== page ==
I've been doing a fairly good job of eating at lots of yummy places while here in Paris. Obviously I've been doing a fairly crappy job of documenting those meals, mostly out of sheer laziness. But last night we decided to eat in for a change, and to soften the repeated blows my wallet has taken during this trip. To turn the documentation tide, I present a photo of what we had for dinner on Saturday night.

For our shopping, we decided we'd head to La Grande Epicerie Paris, the amazing food market at The Bon Marché -- one of Paris' grand department stores. We started in the wine section and being, in reality, poser gourmands and wine afficionados, we just grabbed two bottles that looked good and tried to escape before the woman started speaking to us in French about wine. My French class hasn't gotten to that level of interaction yet, and I wasn't up to the challenge. The take? A half bottle of Domaine Pradelle Crozes-Hermitage, 2002 (white) and a full size 2000 Saint-Joseph from Ferraton Père & Fils. Where they good? Seemed so to us. We're pretty much happy with anything from the Rhône.

Next stop, the meat counter where we procured some mousse de canard. Somehow I managed to leave it out of the nice photo, so here it is just tossed on a plate. Then, on to the cheese counter!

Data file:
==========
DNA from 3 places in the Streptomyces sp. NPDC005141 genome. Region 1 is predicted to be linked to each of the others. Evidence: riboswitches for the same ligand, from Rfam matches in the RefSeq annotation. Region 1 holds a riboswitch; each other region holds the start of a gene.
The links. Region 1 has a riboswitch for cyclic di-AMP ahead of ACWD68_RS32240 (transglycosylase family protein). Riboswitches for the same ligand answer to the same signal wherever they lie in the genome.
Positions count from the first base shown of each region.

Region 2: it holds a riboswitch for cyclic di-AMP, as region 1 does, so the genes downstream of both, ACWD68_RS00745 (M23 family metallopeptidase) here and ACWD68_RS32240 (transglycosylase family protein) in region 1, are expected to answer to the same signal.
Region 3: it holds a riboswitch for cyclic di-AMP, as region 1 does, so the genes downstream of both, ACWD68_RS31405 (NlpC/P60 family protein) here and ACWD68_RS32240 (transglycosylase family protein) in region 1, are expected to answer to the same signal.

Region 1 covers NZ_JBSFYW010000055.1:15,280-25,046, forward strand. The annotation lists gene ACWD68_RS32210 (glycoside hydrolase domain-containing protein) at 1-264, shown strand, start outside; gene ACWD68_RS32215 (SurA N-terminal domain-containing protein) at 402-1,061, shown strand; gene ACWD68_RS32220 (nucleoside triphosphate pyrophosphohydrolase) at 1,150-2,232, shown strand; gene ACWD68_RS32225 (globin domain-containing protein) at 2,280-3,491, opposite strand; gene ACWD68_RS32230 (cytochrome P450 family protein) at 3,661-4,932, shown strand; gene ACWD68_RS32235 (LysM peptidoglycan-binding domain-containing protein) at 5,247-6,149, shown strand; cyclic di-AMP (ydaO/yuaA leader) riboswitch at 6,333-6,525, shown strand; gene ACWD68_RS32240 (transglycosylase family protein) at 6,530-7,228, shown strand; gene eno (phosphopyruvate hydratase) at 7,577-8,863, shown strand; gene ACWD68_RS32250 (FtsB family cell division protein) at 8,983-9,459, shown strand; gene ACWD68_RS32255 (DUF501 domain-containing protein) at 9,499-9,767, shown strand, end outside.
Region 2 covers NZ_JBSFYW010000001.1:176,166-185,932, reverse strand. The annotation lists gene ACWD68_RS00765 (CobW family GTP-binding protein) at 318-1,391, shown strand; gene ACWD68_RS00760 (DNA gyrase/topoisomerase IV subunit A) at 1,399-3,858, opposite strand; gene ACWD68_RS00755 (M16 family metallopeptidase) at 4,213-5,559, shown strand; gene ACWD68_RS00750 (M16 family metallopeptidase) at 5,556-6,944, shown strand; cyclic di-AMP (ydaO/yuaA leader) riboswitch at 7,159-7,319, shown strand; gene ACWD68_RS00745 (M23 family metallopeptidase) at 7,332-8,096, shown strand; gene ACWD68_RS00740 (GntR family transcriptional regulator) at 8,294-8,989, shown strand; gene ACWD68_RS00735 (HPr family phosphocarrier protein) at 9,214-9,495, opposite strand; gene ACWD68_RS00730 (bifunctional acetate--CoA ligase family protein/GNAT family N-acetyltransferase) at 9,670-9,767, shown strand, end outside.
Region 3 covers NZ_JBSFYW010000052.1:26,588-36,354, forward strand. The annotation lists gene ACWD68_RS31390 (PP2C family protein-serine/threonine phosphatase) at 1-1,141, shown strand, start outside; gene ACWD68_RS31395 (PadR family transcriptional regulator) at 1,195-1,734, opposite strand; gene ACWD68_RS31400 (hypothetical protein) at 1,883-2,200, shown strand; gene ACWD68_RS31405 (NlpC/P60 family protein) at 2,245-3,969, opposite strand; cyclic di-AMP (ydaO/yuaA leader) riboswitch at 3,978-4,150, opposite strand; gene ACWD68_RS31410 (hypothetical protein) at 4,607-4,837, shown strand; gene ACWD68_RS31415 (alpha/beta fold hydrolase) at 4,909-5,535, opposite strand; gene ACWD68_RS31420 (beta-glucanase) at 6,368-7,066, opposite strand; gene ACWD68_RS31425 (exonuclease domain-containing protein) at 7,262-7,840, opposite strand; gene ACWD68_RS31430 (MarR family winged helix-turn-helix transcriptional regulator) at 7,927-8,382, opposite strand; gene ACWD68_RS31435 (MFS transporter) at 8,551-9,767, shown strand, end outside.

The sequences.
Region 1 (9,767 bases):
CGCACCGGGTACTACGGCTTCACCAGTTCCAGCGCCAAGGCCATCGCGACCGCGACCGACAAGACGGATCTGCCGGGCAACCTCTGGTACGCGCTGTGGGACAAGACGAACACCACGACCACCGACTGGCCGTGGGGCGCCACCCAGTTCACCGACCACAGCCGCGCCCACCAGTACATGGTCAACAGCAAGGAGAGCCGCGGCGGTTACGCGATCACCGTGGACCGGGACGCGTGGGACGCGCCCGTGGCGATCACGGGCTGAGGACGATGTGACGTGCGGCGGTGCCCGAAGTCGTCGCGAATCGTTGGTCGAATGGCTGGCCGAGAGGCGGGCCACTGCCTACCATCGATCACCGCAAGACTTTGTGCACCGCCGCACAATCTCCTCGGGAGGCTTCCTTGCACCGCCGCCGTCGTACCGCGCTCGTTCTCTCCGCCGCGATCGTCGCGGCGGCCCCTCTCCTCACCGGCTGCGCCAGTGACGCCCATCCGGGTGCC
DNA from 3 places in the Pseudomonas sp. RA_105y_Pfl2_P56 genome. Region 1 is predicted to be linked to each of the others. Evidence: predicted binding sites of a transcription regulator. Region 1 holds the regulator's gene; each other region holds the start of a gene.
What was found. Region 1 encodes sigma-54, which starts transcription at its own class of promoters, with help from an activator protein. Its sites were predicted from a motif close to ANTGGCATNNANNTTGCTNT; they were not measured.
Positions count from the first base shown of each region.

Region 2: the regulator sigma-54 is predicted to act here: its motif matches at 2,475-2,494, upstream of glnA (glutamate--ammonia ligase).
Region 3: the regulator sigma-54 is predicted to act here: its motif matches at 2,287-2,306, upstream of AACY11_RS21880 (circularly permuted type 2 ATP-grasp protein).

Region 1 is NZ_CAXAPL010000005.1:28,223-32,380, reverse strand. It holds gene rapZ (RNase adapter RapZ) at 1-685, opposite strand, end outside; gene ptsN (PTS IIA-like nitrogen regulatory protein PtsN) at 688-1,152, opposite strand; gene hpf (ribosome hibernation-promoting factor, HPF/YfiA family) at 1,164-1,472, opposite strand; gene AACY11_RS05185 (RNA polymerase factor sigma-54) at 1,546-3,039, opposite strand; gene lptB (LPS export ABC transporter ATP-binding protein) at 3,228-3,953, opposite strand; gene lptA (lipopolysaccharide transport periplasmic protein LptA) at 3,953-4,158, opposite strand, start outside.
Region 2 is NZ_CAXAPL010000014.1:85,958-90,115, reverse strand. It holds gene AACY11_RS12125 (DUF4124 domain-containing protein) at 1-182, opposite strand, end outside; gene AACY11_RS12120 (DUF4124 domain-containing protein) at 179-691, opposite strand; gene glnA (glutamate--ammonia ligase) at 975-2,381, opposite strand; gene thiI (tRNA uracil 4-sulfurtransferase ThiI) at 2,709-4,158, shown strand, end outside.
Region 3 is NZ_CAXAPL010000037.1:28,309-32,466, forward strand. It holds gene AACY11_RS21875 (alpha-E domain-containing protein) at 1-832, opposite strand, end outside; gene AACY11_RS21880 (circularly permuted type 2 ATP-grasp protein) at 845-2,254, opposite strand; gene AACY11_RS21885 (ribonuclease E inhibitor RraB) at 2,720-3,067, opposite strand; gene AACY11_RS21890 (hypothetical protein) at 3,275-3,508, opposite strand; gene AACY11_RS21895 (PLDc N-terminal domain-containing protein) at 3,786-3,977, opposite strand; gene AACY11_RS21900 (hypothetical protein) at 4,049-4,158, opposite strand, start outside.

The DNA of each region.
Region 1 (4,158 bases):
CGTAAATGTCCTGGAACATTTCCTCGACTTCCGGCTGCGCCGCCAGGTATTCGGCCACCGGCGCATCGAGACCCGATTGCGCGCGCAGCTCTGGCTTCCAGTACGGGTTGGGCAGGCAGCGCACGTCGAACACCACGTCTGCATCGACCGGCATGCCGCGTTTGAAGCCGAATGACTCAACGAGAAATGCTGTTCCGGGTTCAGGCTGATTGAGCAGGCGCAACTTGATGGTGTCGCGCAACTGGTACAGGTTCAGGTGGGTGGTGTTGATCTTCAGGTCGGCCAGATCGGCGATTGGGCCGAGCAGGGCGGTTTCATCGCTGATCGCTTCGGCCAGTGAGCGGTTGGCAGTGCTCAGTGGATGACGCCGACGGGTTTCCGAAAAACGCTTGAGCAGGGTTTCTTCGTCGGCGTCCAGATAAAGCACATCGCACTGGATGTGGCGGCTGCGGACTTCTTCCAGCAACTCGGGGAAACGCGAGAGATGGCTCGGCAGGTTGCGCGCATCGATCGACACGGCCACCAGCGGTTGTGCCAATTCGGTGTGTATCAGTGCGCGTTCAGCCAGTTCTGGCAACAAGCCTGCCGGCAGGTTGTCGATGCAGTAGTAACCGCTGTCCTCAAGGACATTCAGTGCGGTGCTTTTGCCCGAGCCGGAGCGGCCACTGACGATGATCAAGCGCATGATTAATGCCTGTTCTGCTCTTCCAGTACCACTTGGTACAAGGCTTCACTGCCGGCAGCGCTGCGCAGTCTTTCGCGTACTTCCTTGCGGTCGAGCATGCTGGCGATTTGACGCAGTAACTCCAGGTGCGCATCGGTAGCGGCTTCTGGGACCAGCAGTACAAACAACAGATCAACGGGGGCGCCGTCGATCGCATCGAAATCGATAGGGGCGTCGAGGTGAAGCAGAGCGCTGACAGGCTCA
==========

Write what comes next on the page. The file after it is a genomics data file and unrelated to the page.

Here we were at a loss as there were just too many cheeses to choose from. Though I have French Cheeses: The Visual Guide to More Than 350 Cheeses from Every Region of France, it was no use among the vast selection (because I didn't have it with me and hadn't memorized it all, yet...). So I used my every-improving French to explain our predicament to Madame la Fromagère:

(In French, sort of)

Madame, we do not know the cheeses well of France. Is it possible that you make a selection of three cheeses for us to know more the cheese?

Of course!, she replied, quite happy to be put to such a test. So she asked a few more questions and we ended up with a Brie de Meaux, a Comté Rivoire, and a bouton Charolai which was a button of a lovely aged goat cheese. They were all excellent, and Madame chose well for us. The Charolai was my favorite new cheese in a long time.

We had also picked up a saucisson sec aux myrtilles, a dry sausage with a blueberry(!) coating. It was good, but didn't have much blueberry flavor. And of course, the requisite baguettes upon which to spread our yummy cheese and mousse. It was tasty and easy and I have to say, I want to do it again very soon!

April in Paris indeed

This picture of me smelling the lilacs near the Notre-Dame may be my favorite so far of the whole trip. The were just wonderful, and lilacs are one of my favorite flowers in the whole world. I'm so happy they're blooming now.

Getting out of ruts

From On Cruise Control: How to get out of a life rut by Cynthia Hanson:

Along the journey of life, we're destined to fall into some ruts. Sometimes, they're big (think career change). Other times, they're small (think new exercise routine). Either way, experts say it's inevitable that we'll become bored with one or more facets of our lives.

This article talks about identifying ruts and then how to go about getting out of them. Something good to think about and be aware of.

Beware the "wild" salmon

This is really disturbing: the New York Times reports that Stores Say Wild Salmon, but Tests Say Farm Bred in several stores in New York City.